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Fourmile Canyon Fire
This page contains archived content and is no longer being updated. At the time of publication, it represented the best available science. However, more recent observations and studies may have rendered some content obsolete.
A wildfire broke out west of Boulder, Colorado, in early September 2010. Known as the Fourmile Canyon Fire, the blaze broke out around 10 a.m. on September 6, although investigators were still working to identify the cause a day later, according to news reports. On September 6, the Geographic Area Coordination Center reported that the fire had burned 3,000 acres and was not contained on any front. The fire had burned 12 houses and buildings, and threatened 500 more.
The Moderate Resolution Imaging Spectroradiometer (MODIS) on NASA’s Terra satellite captured this natural-color image of the fire at 12:15 p.m. local time (18:15 UTC) on September 6, 2010. The red outline corresponds with the unusually high surface temperatures associated with an active fire. A river of thick smoke flows eastward. Over the plains northeast of Denver, the smoke plume casts a shadow to the north.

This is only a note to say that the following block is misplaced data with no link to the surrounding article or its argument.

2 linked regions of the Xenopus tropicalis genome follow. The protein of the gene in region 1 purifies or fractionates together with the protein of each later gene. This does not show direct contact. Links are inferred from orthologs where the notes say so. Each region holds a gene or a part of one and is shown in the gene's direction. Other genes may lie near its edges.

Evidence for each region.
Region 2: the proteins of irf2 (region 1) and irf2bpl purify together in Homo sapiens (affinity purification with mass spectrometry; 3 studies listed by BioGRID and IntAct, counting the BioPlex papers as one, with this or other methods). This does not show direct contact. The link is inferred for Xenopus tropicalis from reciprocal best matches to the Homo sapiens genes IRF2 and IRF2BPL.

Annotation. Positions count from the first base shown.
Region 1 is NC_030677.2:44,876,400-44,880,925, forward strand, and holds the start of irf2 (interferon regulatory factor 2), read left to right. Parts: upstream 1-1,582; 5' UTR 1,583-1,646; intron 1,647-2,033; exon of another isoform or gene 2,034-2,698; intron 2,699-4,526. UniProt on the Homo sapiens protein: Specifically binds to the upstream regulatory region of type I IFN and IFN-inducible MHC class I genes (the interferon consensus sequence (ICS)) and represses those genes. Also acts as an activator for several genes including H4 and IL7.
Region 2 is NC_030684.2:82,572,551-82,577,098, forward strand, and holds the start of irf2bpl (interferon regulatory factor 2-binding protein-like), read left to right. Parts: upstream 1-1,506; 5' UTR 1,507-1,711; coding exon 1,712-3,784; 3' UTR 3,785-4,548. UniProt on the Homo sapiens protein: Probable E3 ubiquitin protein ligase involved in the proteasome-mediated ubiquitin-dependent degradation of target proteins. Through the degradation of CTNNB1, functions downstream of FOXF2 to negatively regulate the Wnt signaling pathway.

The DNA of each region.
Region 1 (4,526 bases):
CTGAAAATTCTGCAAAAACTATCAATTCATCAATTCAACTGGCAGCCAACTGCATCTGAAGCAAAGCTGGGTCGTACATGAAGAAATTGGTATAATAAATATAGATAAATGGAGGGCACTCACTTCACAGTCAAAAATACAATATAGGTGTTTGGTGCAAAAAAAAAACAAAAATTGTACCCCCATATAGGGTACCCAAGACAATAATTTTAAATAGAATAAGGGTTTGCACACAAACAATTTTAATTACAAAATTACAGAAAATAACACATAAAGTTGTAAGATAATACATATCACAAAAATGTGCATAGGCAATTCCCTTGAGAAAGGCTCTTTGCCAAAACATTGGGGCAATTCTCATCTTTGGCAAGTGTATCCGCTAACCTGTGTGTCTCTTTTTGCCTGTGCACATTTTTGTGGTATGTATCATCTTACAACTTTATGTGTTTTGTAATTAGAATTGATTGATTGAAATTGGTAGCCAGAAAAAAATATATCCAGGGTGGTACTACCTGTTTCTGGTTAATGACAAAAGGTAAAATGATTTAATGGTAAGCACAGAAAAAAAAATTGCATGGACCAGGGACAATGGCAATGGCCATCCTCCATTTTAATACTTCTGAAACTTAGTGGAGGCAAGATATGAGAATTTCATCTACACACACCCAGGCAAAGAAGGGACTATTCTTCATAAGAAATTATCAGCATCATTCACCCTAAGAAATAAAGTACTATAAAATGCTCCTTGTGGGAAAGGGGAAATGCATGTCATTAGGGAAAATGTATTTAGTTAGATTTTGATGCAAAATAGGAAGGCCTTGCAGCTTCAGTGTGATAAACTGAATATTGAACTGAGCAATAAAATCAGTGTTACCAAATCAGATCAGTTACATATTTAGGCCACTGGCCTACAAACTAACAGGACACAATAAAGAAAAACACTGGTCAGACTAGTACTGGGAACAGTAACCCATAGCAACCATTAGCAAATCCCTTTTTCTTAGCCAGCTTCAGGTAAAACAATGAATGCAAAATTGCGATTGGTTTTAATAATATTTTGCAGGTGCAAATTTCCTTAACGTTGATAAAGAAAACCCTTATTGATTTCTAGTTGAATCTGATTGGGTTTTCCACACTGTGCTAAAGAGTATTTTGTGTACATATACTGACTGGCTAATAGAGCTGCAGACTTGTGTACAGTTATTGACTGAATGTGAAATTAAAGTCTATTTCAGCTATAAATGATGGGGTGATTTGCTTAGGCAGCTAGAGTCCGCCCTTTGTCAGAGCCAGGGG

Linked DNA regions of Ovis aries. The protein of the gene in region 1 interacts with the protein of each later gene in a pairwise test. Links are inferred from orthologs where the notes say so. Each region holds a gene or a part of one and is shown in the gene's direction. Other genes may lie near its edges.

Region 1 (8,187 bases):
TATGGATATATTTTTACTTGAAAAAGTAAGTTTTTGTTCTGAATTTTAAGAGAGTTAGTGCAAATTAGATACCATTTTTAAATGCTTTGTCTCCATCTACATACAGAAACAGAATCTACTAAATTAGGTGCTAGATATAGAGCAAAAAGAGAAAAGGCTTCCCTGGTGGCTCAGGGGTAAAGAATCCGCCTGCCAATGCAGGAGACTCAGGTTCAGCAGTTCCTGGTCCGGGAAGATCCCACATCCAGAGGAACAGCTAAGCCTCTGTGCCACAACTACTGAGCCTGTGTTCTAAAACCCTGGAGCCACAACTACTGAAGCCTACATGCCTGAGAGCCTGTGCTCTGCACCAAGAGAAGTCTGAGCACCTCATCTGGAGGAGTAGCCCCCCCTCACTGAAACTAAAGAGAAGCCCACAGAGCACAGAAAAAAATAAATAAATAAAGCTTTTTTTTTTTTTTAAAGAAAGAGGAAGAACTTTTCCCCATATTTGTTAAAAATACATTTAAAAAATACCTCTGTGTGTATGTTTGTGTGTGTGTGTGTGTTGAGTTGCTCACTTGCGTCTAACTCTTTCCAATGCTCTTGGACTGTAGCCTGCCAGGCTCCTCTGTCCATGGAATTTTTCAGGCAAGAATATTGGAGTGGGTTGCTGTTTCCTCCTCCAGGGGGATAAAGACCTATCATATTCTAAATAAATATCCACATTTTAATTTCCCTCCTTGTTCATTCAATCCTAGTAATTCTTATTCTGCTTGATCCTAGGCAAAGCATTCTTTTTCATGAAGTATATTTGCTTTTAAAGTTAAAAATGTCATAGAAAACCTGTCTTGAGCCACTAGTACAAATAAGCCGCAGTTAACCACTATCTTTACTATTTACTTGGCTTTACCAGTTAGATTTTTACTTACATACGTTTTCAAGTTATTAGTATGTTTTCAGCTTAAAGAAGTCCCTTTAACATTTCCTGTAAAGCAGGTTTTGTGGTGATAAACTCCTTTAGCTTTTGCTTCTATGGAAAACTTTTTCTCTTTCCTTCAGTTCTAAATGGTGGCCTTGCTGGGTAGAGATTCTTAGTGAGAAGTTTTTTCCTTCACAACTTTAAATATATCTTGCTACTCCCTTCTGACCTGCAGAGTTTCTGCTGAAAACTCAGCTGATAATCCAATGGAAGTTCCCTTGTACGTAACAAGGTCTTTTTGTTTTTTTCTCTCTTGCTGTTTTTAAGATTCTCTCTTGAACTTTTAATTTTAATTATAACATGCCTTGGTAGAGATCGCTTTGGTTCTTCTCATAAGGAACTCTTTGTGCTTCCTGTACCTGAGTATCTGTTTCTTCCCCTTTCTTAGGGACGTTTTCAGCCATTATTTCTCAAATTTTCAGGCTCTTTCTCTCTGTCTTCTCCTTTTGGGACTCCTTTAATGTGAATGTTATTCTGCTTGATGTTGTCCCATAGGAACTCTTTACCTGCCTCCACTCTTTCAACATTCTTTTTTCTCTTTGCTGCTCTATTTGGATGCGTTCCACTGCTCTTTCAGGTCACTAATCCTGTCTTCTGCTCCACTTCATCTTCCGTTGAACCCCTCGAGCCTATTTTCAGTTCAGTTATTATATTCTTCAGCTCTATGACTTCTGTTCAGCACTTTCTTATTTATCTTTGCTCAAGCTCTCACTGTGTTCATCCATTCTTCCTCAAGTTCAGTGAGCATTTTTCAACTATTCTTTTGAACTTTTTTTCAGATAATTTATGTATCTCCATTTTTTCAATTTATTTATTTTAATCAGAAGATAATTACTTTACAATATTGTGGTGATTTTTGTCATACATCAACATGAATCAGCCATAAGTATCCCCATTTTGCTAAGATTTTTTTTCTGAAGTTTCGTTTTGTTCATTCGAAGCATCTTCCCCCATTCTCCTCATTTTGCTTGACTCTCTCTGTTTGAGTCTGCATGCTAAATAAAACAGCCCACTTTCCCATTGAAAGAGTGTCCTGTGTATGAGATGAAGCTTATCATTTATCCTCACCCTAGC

This image shows the city of Boulder lying in the path of the smoke. The same day that MODIS acquired this image, Boulder County issued a public health alert warning residents to limit physical activity and remain indoors if possible. On September 7, smoke continued to affect air quality and limit visibility in Boulder. Early on the morning of September 7, news sources reported that the fire was still not contained.